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March 9, 2010

Iowa Gov. Culver Signs Bill to Combat Puppy Mills

DES MOINES, Iowa — The Humane Society of the United States applauds Gov. Chet Culver and the Iowa state legislature for enacting a bill to broaden state oversight of large-scale puppy producing operations, known as puppy mills. Ten states enacted laws last year to protect both the dogs in puppy mills and the consumers who often unwittingly purchase sick puppies.

HF 2280, sponsored by Sen. Matt McCoy, D-Des Moines, and Rep. Jim Lykam, D-Davenport, was signed today at the Animal Rescue League of Iowa, Inc. in Des Moines. The new legislation now gives state officials the authority to inspect mass-scale puppy production facilities that are federally licensed by the USDA upon complaint. Of the states that require kennel inspections, Iowa was one of only two, along with Kansas, where state officials were not able to inspect federally-licensed puppy mills, such as those that sell puppies wholesale to pet stores. Until now, state officials were only permitted to inspect dog breeding facilities that sell puppies directly to the public, such as over the Internet or through classified ads.

The measure does not affect responsible breeders who already raise dogs humanely.

"This is a step forward for protecting dogs in Iowa," said Carol Griglione, Iowa state director for the Humane Society of the United States. "Thanks to Governor Culver, Senator McCoy, Representative Lykam, the Animal Rescue League of Iowa, the Iowa Federation of Humane Societies and Iowa Voters for Companion Animals, puppy millers will no longer be able to hide the abuse their dogs endure. Iowa is one of the top three puppy-producing states in the country, along with Missouri and Oklahoma, and we need to ensure dogs have basic protections."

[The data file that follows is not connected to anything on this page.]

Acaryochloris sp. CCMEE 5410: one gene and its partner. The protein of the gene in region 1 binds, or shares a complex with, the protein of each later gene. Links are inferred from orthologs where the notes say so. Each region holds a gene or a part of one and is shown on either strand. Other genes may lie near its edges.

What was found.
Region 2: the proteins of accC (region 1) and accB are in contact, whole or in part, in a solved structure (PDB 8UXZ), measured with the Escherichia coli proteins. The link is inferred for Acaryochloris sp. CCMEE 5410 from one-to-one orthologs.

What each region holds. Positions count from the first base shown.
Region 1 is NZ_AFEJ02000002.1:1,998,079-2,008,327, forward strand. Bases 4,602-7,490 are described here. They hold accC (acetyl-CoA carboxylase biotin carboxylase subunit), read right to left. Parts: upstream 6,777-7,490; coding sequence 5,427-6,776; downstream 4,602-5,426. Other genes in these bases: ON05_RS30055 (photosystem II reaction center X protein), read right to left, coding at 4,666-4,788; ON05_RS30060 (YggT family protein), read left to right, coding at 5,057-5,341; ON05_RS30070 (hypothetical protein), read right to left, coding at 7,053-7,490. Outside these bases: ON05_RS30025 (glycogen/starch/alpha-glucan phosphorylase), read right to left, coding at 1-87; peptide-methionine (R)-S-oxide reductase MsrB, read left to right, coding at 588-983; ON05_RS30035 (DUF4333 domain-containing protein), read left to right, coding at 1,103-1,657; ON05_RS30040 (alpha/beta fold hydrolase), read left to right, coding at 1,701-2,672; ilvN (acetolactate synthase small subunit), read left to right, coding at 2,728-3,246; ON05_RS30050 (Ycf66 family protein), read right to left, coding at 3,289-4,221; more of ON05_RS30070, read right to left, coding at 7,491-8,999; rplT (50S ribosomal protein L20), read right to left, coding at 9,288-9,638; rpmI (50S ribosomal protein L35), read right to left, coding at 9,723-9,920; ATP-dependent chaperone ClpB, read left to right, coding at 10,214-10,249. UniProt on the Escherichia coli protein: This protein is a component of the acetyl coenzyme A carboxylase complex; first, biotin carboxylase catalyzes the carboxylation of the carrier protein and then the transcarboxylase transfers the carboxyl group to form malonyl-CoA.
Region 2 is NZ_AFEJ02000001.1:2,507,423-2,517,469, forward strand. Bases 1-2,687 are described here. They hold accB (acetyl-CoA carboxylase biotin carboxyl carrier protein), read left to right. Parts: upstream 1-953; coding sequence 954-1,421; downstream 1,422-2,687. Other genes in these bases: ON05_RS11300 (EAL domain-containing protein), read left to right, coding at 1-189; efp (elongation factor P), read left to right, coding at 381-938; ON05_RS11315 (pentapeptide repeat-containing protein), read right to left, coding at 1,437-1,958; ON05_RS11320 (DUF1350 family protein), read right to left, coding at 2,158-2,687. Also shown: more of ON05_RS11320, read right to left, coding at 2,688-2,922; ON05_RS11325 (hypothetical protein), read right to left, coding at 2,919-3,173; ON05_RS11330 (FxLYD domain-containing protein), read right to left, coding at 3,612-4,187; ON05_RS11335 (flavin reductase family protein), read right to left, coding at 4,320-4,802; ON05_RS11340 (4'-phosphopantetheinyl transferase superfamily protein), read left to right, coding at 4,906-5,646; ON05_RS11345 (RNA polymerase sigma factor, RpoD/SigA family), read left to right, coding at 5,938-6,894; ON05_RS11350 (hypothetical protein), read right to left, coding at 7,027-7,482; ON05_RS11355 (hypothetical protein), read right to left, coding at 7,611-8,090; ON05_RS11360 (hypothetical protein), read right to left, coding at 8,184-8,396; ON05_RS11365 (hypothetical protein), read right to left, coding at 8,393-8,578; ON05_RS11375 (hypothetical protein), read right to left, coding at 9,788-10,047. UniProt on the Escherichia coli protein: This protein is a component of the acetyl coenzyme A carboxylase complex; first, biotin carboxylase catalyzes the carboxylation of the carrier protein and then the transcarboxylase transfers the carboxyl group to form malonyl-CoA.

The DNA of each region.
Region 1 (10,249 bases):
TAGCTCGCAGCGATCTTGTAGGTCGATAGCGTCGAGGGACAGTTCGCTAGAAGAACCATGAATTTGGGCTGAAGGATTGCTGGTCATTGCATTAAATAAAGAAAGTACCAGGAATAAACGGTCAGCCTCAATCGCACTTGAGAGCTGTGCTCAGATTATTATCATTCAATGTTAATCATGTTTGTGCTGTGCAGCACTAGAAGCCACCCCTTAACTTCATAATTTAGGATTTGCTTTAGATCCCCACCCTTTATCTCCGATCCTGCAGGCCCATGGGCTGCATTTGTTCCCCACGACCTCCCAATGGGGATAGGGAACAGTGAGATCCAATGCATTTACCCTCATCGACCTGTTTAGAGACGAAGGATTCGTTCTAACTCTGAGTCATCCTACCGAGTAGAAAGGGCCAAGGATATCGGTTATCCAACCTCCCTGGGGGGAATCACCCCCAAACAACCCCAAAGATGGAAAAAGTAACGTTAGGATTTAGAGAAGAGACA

Puppy Mill Facts

  • Dogs at puppy mills typically receive little to no medical care, live in squalid conditions with no exercise, socialization or human interaction, and are confined inside cramped wire cages for life. There is little regard for the breeding dog's health or any existing genetic conditions that may be passed on to the puppies.         
  • Breeding dogs at puppy mills must endure constant breeding cycles and are typically confined for years on end, without ever becoming part of a family.    
  • Dogs from puppy mills are sold in pet stores, online and directly to consumers with little to no regard for the dog's health, genetic history or future welfare. Consumers should never buy a puppy from a pet store or Web site; instead visit an animal shelter or screen a breeder's facility in person.         
  • Louisiana, Pennsylvania and Virginia passed puppy mill laws in 2008, and 10 states passed laws in 2009 to crack down on abusive puppy mills.

To learn more about puppy mills, visit humanesociety.org/puppymills.

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The Humane Society of the United States is the nation's largest animal protection organization — backed by 11 million Americans, or one of every 28. For more than a half-century, The HSUS has been fighting for the protection of all animals through advocacy, education and hands-on programs. Celebrating animals and confronting cruelty — On the Web at humanesociety.org.

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